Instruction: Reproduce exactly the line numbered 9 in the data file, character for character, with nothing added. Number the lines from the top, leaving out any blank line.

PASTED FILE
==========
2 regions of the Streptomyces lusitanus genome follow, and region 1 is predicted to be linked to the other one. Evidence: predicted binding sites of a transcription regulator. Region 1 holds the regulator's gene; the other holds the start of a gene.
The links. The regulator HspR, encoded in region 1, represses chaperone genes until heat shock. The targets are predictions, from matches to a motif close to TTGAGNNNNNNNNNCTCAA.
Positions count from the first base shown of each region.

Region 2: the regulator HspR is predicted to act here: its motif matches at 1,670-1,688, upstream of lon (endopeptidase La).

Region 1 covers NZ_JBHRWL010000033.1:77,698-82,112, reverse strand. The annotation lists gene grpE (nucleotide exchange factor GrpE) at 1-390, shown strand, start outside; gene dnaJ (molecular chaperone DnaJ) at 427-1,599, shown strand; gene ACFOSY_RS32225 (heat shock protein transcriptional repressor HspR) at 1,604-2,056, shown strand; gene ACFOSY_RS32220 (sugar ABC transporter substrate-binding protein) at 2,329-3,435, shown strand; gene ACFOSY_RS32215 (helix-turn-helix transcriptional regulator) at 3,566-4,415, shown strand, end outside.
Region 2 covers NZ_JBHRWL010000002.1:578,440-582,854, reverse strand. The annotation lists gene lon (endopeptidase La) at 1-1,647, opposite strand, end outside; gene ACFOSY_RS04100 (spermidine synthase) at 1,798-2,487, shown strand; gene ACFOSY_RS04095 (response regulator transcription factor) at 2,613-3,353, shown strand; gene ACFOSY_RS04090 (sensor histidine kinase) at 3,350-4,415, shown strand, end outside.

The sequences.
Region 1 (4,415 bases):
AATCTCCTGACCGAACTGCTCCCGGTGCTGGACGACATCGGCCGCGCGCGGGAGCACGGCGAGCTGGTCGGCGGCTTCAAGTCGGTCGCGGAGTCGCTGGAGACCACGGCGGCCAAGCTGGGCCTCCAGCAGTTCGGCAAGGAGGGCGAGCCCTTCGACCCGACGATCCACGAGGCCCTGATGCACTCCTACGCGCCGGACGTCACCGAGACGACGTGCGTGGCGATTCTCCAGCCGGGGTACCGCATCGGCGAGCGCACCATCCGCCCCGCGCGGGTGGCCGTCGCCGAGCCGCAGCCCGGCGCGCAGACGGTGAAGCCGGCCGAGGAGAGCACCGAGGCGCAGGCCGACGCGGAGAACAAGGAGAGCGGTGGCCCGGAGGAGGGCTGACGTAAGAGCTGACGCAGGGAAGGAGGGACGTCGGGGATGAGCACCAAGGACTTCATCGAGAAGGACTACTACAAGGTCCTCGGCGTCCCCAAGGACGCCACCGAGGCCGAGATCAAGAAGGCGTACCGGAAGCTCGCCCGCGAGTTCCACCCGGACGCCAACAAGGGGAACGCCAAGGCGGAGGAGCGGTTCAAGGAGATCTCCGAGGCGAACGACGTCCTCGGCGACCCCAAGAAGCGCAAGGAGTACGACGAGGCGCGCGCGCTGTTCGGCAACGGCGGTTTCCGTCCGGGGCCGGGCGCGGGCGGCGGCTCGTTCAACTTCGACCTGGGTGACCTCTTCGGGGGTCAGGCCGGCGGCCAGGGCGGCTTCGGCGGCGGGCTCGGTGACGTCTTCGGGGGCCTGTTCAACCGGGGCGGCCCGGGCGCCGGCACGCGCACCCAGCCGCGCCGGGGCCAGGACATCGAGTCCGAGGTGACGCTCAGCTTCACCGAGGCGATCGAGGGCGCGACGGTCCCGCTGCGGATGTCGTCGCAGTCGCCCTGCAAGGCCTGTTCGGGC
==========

AATCTCCTGACCGAACTGCTCCCGGTGCTGGACGACATCGGCCGCGCGCGGGAGCACGGCGAGCTGGTCGGCGGCTTCAAGTCGGTCGCGGAGTCGCTGGAGACCACGGCGGCCAAGCTGGGCCTCCAGCAGTTCGGCAAGGAGGGCGAGCCCTTCGACCCGACGATCCACGAGGCCCTGATGCACTCCTACGCGCCGGACGTCACCGAGACGACGTGCGTGGCGATTCTCCAGCCGGGGTACCGCATCGGCGAGCGCACCATCCGCCCCGCGCGGGTGGCCGTCGCCGAGCCGCAGCCCGGCGCGCAGACGGTGAAGCCGGCCGAGGAGAGCACCGAGGCGCAGGCCGACGCGGAGAACAAGGAGAGCGGTGGCCCGGAGGAGGGCTGACGTAAGAGCTGACGCAGGGAAGGAGGGACGTCGGGGATGAGCACCAAGGACTTCATCGAGAAGGACTACTACAAGGTCCTCGGCGTCCCCAAGGACGCCACCGAGGCCGAGATCAAGAAGGCGTACCGGAAGCTCGCCCGCGAGTTCCACCCGGACGCCAACAAGGGGAACGCCAAGGCGGAGGAGCGGTTCAAGGAGATCTCCGAGGCGAACGACGTCCTCGGCGACCCCAAGAAGCGCAAGGAGTACGACGAGGCGCGCGCGCTGTTCGGCAACGGCGGTTTCCGTCCGGGGCCGGGCGCGGGCGGCGGCTCGTTCAACTTCGACCTGGGTGACCTCTTCGGGGGTCAGGCCGGCGGCCAGGGCGGCTTCGGCGGCGGGCTCGGTGACGTCTTCGGGGGCCTGTTCAACCGGGGCGGCCCGGGCGCCGGCACGCGCACCCAGCCGCGCCGGGGCCAGGACATCGAGTCCGAGGTGACGCTCAGCTTCACCGAGGCGATCGAGGGCGCGACGGTCCCGCTGCGGATGTCGTCGCAGTCGCCCTGCAAGGCCTGTTCGGGC